Doctors, colleges, human rights advocates and the ACT government have condemned bullying and sexual harassment in hospitals and called for the "boys club" to be disbanded.
In a submission to a Royal Australasian College of Surgeons, Calvary Hospital chief executive Karen Edwards said many staff who witnessed the misconduct remained silent due to fears of legal or professional risk.
"History will show that those who speak out are immediately labelled as whistleblowers and rarely survive the investigative processes and outcomes even if proven right," she said.
"The penalties applied are often non-existent or make a mockery of the process. This leads to a culture of under-reporting."
A draft report released by the college on Thursday found 49 percent of trainees, medical graduates and fellows had been subject to discrimination, bullying and sexual harassment.
Nearly three quarters of Australian hospitals have reported the misconduct within the past five years, with bullying the most frequently reported issue.
Women reported much higher rates of victimisation than men. One in three of the 560 women surveyed reported they'd been sexually harassed.
Sexual propositions and innuendo were the most common forms of sexual harassment
ACT Australian Medical Association president Dr Elizabeth Gallagher said Canberra was not immune instances of bullying and harassment and the misconduct was not limited to surgery.
"We know that these behaviours are apparent in ACT hospitals," she said. "I don't think the ACT is outstandingly different to other hospitals and this is recognition that we are not immune to the problem."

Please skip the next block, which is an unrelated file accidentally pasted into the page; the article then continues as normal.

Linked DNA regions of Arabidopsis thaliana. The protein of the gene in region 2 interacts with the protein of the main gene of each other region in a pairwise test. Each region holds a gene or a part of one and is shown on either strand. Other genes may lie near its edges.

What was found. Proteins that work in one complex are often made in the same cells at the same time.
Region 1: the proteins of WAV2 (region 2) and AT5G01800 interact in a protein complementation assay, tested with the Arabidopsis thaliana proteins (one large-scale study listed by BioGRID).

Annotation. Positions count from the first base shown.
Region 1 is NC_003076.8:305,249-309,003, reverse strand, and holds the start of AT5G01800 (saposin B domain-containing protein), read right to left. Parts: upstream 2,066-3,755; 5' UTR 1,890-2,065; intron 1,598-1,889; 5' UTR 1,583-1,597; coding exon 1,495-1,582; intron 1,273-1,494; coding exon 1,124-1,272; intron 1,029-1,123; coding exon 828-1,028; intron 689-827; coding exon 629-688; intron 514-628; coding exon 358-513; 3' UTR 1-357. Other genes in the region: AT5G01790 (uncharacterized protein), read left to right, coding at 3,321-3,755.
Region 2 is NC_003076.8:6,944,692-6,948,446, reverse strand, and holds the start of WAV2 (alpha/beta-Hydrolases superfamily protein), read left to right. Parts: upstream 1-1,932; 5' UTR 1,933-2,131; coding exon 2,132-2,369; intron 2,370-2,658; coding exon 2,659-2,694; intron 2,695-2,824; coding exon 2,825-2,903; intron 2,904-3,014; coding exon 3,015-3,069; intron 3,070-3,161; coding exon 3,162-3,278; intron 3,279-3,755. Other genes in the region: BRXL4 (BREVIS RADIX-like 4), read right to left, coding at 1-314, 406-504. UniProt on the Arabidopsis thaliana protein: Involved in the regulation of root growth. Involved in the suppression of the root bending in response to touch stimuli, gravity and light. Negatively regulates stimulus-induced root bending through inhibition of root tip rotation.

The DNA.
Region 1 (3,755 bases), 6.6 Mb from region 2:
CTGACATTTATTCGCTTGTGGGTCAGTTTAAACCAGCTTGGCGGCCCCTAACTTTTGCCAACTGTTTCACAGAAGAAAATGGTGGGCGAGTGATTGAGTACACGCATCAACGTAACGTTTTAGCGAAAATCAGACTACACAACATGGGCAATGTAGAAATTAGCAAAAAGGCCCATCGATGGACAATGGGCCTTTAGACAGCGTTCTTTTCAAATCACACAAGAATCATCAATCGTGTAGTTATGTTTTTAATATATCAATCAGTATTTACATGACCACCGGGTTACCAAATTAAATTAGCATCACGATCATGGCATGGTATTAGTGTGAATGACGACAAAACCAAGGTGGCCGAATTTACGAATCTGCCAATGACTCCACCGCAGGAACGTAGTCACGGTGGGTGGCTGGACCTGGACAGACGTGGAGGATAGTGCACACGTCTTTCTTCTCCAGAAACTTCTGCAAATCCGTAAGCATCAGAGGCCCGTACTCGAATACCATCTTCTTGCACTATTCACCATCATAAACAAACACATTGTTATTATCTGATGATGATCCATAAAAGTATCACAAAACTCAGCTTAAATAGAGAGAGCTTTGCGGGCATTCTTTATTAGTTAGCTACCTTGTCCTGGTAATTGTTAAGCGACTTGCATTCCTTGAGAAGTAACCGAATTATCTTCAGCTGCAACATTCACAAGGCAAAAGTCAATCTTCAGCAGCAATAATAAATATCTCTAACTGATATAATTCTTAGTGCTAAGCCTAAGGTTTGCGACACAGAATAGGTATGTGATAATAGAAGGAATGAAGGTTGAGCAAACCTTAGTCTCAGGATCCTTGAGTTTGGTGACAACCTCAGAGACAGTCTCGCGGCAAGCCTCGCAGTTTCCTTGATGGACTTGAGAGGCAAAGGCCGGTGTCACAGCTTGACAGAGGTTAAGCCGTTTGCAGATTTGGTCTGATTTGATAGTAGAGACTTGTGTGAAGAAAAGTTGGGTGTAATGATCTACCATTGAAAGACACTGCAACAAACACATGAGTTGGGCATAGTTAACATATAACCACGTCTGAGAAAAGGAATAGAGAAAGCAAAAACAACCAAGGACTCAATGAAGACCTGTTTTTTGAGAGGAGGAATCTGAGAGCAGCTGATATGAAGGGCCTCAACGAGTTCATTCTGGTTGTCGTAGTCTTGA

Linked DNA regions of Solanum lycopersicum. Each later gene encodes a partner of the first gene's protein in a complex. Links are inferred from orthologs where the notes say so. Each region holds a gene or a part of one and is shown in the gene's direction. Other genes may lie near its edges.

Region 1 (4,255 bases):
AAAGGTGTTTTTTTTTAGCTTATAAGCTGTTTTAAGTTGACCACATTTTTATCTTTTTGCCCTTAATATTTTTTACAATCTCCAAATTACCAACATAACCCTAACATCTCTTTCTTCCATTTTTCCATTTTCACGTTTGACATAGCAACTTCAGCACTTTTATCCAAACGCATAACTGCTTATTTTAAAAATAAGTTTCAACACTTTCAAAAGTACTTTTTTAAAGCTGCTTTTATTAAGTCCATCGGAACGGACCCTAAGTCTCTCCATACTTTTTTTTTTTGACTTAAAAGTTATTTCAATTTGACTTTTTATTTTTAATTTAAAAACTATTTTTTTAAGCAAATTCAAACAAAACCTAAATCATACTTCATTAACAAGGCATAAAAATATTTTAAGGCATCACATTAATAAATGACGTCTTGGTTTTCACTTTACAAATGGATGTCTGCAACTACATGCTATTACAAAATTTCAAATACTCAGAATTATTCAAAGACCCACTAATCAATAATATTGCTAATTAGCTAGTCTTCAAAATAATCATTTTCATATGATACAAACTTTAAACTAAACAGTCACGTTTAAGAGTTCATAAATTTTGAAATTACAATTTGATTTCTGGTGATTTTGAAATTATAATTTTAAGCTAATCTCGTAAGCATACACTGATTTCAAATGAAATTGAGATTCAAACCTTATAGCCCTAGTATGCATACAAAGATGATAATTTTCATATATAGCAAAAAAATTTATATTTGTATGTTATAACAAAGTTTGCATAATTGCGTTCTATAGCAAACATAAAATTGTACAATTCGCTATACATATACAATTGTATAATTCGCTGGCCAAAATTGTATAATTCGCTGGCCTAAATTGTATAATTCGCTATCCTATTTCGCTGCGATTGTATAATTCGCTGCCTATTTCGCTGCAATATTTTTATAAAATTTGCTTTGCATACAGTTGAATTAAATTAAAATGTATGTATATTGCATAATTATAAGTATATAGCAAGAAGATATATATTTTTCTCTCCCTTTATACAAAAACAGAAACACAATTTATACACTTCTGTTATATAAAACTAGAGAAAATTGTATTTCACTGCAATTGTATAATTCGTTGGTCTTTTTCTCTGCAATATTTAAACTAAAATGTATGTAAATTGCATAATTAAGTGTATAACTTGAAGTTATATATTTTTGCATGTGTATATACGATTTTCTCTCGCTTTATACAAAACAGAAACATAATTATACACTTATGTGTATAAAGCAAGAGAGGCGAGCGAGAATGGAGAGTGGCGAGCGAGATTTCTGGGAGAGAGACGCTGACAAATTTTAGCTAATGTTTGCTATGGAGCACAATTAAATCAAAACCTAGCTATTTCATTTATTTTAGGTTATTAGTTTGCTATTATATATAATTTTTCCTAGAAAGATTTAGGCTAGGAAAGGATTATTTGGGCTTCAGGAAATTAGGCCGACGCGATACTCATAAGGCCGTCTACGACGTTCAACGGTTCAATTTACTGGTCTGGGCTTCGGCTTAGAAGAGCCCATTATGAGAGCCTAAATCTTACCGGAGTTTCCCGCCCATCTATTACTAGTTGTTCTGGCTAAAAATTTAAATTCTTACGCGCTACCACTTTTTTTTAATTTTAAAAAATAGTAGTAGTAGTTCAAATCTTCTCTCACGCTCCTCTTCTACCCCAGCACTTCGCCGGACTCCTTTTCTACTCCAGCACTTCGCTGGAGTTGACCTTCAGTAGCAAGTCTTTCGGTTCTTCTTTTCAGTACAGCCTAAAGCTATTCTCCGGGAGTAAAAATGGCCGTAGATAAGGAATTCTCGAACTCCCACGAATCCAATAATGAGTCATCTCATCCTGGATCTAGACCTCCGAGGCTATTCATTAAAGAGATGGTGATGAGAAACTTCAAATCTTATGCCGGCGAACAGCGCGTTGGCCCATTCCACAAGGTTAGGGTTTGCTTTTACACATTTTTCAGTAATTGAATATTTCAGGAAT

In a submission, the ACT Human Rights and Discrimination Commissioner Dr Helen Watchirs said the behaviour of surgeons was disproportionate to other areas of the medical profession.
"The ACT Health Services Commissioner and the Human Rights Discrimination Commissioner agree that discrimination, bullying and sexual harassment persist despite the existing legal, policy and standards," the submission said.
The draft report prompted an official apology from RACS president professor David Watters who described the findings as "shocking".
"We looked for geographical differences across different regions in Australian and New Zealand and we couldn't find them," vice president Graeme Campbell said.
"Two thirds of our trainees reported these behaviours and I think some of it is entrenched in the medical education system general, and not just in surgery," he said.
Mr Campbell said there needed to be a wholesale culture change in the profession and trainees and junior doctors needed to feel safe and secure at work.
In her submission, Ms Edwards said it was "clearly apparent" surgeons lacked adequate leadership to cease the misconduct.
"[There is a] lack of effective selection proves to weed out the boys club mentality, this fails to give those who do not behave wrongly the recognition they deserve," she said.
"Boys club mentality comes from not having a sound or reflective understanding of the impact of historical male behaviours on the female workforce."
The college found women trainees and junior surgeons reported feeling obliged to give their supervisors sexual favours to keep their jobs.
One woman reported that she had to "provide sexual favours in [her supervisor's] consulting rooms in return for tutorship".
ACT Health Minister Simon Corbell welcomed the report and said he shared the college's concerns about the "toxic culture evident in Australia's surgery departments".
"This national report will be considered as the ACT Government develops a plan to make our health system one in which its employees can thrive and succeed without fear of being affected by unacceptable behaviour from their supervisors and peers," he said. .
In June, ACT Health Director-General Nicole Feely put Canberra Hospital employees on notice, warning zero tolerance for allegations of bullying including inside the maternity unit's training programs.
An independent review led by consultancy firm KPMG was commissioned with a report now overdue.
Last month a report published by the Medical Journal of Australian found three quarters of medical students were taught by humiliation in Australian hospitals with almost all witnessing mistreatment.
Australian National University Medical Students' Society president Chris Wilder said the humiliation was commonly discussed by students and was a cause for concern.